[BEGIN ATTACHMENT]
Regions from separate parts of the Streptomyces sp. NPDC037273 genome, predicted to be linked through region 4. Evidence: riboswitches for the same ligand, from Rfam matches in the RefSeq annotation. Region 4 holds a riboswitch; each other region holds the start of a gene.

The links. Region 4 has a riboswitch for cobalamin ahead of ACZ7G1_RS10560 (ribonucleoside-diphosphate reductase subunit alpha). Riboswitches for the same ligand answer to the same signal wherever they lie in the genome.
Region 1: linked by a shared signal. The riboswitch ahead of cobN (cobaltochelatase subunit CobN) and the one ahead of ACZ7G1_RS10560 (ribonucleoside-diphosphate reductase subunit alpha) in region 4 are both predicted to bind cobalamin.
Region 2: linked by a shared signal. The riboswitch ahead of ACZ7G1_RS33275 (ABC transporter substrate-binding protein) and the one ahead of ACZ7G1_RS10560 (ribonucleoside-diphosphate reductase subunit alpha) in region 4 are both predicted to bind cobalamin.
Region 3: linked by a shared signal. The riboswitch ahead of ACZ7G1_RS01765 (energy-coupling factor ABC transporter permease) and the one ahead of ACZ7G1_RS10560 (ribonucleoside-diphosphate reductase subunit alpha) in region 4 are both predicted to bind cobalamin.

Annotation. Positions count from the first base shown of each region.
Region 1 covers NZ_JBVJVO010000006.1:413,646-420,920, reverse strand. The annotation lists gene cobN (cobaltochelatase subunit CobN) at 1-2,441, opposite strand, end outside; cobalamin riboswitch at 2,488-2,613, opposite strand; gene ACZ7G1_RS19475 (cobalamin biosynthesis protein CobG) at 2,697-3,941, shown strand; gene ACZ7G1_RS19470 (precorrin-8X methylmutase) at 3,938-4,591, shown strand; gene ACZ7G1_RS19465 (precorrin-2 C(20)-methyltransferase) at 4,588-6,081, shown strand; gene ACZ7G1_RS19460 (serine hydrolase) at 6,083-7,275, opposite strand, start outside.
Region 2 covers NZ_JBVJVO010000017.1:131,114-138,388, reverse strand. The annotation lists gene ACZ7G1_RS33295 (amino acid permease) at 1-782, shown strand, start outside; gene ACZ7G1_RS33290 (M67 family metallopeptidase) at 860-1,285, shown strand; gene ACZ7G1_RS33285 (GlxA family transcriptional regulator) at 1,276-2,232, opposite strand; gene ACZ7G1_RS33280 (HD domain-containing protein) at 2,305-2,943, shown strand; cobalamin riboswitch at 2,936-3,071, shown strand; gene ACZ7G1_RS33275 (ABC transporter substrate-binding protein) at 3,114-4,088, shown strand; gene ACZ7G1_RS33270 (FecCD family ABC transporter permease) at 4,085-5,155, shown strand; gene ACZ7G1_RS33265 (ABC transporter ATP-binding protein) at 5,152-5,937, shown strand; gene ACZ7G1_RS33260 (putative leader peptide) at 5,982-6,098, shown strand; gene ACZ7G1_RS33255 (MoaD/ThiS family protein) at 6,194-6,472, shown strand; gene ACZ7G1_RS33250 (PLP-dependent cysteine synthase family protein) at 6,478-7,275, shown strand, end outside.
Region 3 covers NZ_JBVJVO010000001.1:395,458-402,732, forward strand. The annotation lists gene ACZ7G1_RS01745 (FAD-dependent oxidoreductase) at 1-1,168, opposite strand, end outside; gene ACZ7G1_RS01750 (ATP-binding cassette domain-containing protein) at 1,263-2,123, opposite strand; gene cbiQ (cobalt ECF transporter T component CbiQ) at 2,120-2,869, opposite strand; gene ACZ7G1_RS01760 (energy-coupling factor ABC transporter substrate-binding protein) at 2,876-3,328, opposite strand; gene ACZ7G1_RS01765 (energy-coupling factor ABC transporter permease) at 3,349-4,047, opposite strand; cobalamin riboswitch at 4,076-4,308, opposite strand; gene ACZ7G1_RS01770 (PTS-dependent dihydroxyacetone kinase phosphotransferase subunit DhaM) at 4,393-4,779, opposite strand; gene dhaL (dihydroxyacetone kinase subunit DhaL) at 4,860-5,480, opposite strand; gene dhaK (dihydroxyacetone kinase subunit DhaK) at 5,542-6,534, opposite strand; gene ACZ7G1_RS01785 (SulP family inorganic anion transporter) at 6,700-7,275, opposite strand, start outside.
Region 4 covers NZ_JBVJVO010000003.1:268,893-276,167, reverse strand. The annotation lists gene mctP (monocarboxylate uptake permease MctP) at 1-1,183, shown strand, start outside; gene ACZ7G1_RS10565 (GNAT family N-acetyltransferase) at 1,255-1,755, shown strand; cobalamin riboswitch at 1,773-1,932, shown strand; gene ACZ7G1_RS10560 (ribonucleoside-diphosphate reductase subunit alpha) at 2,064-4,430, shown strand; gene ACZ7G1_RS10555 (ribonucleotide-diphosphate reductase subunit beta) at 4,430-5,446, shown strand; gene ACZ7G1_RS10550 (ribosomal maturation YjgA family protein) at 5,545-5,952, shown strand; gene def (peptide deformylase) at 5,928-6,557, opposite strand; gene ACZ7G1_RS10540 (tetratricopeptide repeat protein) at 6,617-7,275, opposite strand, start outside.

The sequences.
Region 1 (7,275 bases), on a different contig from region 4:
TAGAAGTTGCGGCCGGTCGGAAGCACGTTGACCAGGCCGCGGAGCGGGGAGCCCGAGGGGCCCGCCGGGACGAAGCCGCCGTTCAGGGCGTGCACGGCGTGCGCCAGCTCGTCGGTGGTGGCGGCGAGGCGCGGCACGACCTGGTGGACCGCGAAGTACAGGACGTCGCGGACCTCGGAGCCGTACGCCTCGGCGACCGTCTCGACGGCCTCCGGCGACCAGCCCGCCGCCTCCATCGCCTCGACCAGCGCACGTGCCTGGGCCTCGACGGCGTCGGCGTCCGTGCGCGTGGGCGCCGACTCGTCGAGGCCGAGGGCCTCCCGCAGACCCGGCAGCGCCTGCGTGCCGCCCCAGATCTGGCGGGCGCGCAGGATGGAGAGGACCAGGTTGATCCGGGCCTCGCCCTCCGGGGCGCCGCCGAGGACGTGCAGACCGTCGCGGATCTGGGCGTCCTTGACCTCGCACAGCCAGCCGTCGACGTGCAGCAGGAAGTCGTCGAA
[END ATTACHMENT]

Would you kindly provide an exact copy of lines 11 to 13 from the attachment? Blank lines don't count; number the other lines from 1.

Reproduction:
The sequences.
Region 1 (7,275 bases), on a different contig from region 4:
TAGAAGTTGCGGCCGGTCGGAAGCACGTTGACCAGGCCGCGGAGCGGGGAGCCCGAGGGGCCCGCCGGGACGAAGCCGCCGTTCAGGGCGTGCACGGCGTGCGCCAGCTCGTCGGTGGTGGCGGCGAGGCGCGGCACGACCTGGTGGACCGCGAAGTACAGGACGTCGCGGACCTCGGAGCCGTACGCCTCGGCGACCGTCTCGACGGCCTCCGGCGACCAGCCCGCCGCCTCCATCGCCTCGACCAGCGCACGTGCCTGGGCCTCGACGGCGTCGGCGTCCGTGCGCGTGGGCGCCGACTCGTCGAGGCCGAGGGCCTCCCGCAGACCCGGCAGCGCCTGCGTGCCGCCCCAGATCTGGCGGGCGCGCAGGATGGAGAGGACCAGGTTGATCCGGGCCTCGCCCTCCGGGGCGCCGCCGAGGACGTGCAGACCGTCGCGGATCTGGGCGTCCTTGACCTCGCACAGCCAGCCGTCGACGTGCAGCAGGAAGTCGTCGAA